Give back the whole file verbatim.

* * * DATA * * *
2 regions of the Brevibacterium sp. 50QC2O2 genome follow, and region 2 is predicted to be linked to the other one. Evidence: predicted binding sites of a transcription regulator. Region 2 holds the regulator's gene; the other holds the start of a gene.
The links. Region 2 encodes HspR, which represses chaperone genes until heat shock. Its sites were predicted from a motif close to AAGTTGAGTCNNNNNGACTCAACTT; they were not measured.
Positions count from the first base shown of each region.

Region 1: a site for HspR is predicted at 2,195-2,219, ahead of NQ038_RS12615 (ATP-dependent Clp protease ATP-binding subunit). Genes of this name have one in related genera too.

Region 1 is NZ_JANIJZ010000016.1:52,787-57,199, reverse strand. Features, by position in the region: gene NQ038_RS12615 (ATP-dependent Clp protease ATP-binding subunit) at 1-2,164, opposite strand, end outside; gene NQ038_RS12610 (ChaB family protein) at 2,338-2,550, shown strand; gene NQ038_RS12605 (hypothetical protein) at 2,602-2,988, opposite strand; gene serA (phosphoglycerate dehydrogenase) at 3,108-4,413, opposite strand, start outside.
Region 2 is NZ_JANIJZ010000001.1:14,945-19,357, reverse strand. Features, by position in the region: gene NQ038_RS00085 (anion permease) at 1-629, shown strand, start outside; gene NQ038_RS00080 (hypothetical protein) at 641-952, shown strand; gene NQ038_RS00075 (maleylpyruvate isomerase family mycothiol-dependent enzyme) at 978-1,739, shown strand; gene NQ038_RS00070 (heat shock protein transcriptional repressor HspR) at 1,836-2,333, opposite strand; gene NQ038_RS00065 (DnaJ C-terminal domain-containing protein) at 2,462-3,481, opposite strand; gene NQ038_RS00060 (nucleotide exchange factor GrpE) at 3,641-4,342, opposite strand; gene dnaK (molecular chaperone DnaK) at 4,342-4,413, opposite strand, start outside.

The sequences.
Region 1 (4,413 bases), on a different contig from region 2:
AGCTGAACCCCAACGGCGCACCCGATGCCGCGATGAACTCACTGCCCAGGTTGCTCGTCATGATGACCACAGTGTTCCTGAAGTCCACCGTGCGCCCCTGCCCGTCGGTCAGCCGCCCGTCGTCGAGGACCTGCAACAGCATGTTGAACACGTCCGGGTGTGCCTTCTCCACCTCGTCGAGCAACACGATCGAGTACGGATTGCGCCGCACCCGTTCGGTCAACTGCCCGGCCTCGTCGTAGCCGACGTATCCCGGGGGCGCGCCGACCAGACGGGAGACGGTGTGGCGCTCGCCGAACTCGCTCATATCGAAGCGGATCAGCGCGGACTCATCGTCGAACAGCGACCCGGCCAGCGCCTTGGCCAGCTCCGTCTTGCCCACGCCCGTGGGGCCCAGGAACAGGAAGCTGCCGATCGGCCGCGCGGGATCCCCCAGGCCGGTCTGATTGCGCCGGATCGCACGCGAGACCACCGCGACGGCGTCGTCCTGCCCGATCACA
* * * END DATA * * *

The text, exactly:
2 regions of the Brevibacterium sp. 50QC2O2 genome follow, and region 2 is predicted to be linked to the other one. Evidence: predicted binding sites of a transcription regulator. Region 2 holds the regulator's gene; the other holds the start of a gene.
The links. Region 2 encodes HspR, which represses chaperone genes until heat shock. Its sites were predicted from a motif close to AAGTTGAGTCNNNNNGACTCAACTT; they were not measured.
Positions count from the first base shown of each region.

Region 1: a site for HspR is predicted at 2,195-2,219, ahead of NQ038_RS12615 (ATP-dependent Clp protease ATP-binding subunit). Genes of this name have one in related genera too.

Region 1 is NZ_JANIJZ010000016.1:52,787-57,199, reverse strand. Features, by position in the region: gene NQ038_RS12615 (ATP-dependent Clp protease ATP-binding subunit) at 1-2,164, opposite strand, end outside; gene NQ038_RS12610 (ChaB family protein) at 2,338-2,550, shown strand; gene NQ038_RS12605 (hypothetical protein) at 2,602-2,988, opposite strand; gene serA (phosphoglycerate dehydrogenase) at 3,108-4,413, opposite strand, start outside.
Region 2 is NZ_JANIJZ010000001.1:14,945-19,357, reverse strand. Features, by position in the region: gene NQ038_RS00085 (anion permease) at 1-629, shown strand, start outside; gene NQ038_RS00080 (hypothetical protein) at 641-952, shown strand; gene NQ038_RS00075 (maleylpyruvate isomerase family mycothiol-dependent enzyme) at 978-1,739, shown strand; gene NQ038_RS00070 (heat shock protein transcriptional repressor HspR) at 1,836-2,333, opposite strand; gene NQ038_RS00065 (DnaJ C-terminal domain-containing protein) at 2,462-3,481, opposite strand; gene NQ038_RS00060 (nucleotide exchange factor GrpE) at 3,641-4,342, opposite strand; gene dnaK (molecular chaperone DnaK) at 4,342-4,413, opposite strand, start outside.

The sequences.
Region 1 (4,413 bases), on a different contig from region 2:
AGCTGAACCCCAACGGCGCACCCGATGCCGCGATGAACTCACTGCCCAGGTTGCTCGTCATGATGACCACAGTGTTCCTGAAGTCCACCGTGCGCCCCTGCCCGTCGGTCAGCCGCCCGTCGTCGAGGACCTGCAACAGCATGTTGAACACGTCCGGGTGTGCCTTCTCCACCTCGTCGAGCAACACGATCGAGTACGGATTGCGCCGCACCCGTTCGGTCAACTGCCCGGCCTCGTCGTAGCCGACGTATCCCGGGGGCGCGCCGACCAGACGGGAGACGGTGTGGCGCTCGCCGAACTCGCTCATATCGAAGCGGATCAGCGCGGACTCATCGTCGAACAGCGACCCGGCCAGCGCCTTGGCCAGCTCCGTCTTGCCCACGCCCGTGGGGCCCAGGAACAGGAAGCTGCCGATCGGCCGCGCGGGATCCCCCAGGCCGGTCTGATTGCGCCGGATCGCACGCGAGACCACCGCGACGGCGTCGTCCTGCCCGATCACA